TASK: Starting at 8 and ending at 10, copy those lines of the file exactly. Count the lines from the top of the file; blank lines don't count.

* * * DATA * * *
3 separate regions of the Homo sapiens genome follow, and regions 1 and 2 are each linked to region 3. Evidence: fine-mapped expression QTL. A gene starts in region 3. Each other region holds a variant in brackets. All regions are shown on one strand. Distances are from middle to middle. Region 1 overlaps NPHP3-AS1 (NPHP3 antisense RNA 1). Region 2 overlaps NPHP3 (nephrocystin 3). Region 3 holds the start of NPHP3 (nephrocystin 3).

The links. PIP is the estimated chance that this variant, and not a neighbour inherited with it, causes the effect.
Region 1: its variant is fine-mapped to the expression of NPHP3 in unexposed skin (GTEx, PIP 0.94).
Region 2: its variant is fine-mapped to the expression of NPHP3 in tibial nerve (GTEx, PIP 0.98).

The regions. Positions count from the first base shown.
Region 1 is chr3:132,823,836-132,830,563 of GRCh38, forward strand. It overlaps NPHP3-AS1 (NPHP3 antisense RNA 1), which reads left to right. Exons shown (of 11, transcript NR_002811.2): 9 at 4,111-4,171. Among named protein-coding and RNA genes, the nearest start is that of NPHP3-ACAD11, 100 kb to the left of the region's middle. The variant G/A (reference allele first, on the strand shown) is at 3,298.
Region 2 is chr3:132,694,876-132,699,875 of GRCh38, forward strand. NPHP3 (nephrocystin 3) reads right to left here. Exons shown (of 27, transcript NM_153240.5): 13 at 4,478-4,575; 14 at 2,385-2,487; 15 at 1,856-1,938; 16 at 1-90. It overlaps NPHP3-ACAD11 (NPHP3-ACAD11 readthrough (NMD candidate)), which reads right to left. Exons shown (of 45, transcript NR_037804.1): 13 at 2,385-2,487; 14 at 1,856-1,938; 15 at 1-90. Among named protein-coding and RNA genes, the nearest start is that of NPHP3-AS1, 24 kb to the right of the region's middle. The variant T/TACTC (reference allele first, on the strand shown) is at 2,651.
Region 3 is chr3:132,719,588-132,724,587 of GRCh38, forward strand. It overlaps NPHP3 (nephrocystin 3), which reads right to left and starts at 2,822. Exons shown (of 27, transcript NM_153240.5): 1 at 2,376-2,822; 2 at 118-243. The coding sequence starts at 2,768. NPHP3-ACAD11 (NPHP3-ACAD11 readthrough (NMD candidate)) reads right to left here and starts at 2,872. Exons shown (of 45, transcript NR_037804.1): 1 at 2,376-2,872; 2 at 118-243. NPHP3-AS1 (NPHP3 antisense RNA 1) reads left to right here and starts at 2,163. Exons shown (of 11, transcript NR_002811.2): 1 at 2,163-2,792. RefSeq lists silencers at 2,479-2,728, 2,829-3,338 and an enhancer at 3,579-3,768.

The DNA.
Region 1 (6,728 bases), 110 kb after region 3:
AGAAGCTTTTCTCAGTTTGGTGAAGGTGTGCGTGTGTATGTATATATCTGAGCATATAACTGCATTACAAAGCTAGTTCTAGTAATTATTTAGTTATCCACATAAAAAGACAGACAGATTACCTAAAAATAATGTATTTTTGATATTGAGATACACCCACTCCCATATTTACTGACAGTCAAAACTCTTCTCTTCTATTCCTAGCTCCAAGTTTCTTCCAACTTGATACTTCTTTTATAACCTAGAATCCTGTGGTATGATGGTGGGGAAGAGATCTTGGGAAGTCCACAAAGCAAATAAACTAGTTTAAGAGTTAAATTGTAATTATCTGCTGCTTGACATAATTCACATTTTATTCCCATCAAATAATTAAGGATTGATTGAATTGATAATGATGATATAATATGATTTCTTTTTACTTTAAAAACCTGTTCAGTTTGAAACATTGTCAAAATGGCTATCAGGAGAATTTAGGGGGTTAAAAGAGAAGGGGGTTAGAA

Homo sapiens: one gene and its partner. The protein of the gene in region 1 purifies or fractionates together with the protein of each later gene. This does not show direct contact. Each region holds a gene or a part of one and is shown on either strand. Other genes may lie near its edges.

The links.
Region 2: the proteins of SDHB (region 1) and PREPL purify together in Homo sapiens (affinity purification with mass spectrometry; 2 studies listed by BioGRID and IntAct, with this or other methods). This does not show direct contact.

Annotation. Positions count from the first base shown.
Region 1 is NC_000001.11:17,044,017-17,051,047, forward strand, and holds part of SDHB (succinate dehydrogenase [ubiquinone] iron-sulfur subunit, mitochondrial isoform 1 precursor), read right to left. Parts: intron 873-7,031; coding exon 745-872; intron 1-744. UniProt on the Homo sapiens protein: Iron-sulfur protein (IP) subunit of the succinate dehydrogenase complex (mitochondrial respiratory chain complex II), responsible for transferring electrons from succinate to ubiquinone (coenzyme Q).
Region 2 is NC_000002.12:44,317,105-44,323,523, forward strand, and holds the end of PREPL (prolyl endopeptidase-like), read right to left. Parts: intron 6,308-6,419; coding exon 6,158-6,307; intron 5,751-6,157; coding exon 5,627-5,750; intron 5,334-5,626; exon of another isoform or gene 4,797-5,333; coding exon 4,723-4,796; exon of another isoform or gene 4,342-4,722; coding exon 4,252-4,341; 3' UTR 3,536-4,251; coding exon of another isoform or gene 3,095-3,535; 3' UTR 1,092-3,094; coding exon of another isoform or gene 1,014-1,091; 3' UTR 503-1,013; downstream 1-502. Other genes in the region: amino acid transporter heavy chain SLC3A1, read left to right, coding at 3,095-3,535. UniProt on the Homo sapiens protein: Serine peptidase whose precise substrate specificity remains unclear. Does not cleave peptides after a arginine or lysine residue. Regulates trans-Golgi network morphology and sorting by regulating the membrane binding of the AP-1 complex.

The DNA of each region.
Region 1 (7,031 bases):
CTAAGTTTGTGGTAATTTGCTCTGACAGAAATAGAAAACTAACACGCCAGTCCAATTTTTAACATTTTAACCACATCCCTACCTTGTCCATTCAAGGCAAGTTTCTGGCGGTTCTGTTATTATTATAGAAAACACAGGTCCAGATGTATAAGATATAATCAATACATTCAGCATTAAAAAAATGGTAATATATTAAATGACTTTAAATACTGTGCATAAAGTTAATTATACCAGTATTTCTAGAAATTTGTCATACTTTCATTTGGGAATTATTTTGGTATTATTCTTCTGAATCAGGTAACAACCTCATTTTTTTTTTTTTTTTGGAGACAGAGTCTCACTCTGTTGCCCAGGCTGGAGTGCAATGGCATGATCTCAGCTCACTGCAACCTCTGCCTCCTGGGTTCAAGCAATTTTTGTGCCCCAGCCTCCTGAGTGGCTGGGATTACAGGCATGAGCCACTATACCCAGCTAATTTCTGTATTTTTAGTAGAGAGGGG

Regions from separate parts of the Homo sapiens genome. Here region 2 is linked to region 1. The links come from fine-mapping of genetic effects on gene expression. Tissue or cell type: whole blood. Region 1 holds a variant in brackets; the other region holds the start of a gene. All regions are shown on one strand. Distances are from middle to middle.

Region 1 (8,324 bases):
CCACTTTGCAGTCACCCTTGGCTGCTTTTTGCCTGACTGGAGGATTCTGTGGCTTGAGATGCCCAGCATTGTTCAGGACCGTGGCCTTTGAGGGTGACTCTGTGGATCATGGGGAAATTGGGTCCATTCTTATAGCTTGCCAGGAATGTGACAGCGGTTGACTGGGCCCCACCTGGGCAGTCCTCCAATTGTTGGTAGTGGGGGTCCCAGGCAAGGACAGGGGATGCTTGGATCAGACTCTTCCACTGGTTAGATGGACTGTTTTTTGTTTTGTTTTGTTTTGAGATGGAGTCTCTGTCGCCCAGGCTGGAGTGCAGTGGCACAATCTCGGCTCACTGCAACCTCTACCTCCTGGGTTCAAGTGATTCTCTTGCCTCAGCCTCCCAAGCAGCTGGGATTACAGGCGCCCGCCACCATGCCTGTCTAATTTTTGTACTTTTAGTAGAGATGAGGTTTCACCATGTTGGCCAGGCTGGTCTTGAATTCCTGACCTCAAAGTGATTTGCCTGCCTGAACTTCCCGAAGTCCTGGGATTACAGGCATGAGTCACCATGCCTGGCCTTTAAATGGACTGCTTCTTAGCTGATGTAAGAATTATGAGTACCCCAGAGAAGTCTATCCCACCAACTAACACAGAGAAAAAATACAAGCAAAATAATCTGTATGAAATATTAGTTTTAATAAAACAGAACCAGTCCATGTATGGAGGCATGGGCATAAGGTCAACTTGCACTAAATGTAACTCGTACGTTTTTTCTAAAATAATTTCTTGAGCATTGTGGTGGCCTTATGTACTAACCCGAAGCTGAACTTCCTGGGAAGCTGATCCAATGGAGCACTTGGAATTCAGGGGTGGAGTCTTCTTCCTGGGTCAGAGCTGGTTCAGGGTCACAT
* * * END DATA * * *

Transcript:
Region 3 is chr3:132,719,588-132,724,587 of GRCh38, forward strand. It overlaps NPHP3 (nephrocystin 3), which reads right to left and starts at 2,822. Exons shown (of 27, transcript NM_153240.5): 1 at 2,376-2,822; 2 at 118-243. The coding sequence starts at 2,768. NPHP3-ACAD11 (NPHP3-ACAD11 readthrough (NMD candidate)) reads right to left here and starts at 2,872. Exons shown (of 45, transcript NR_037804.1): 1 at 2,376-2,872; 2 at 118-243. NPHP3-AS1 (NPHP3 antisense RNA 1) reads left to right here and starts at 2,163. Exons shown (of 11, transcript NR_002811.2): 1 at 2,163-2,792. RefSeq lists silencers at 2,479-2,728, 2,829-3,338 and an enhancer at 3,579-3,768.

The DNA.
Region 1 (6,728 bases), 110 kb after region 3: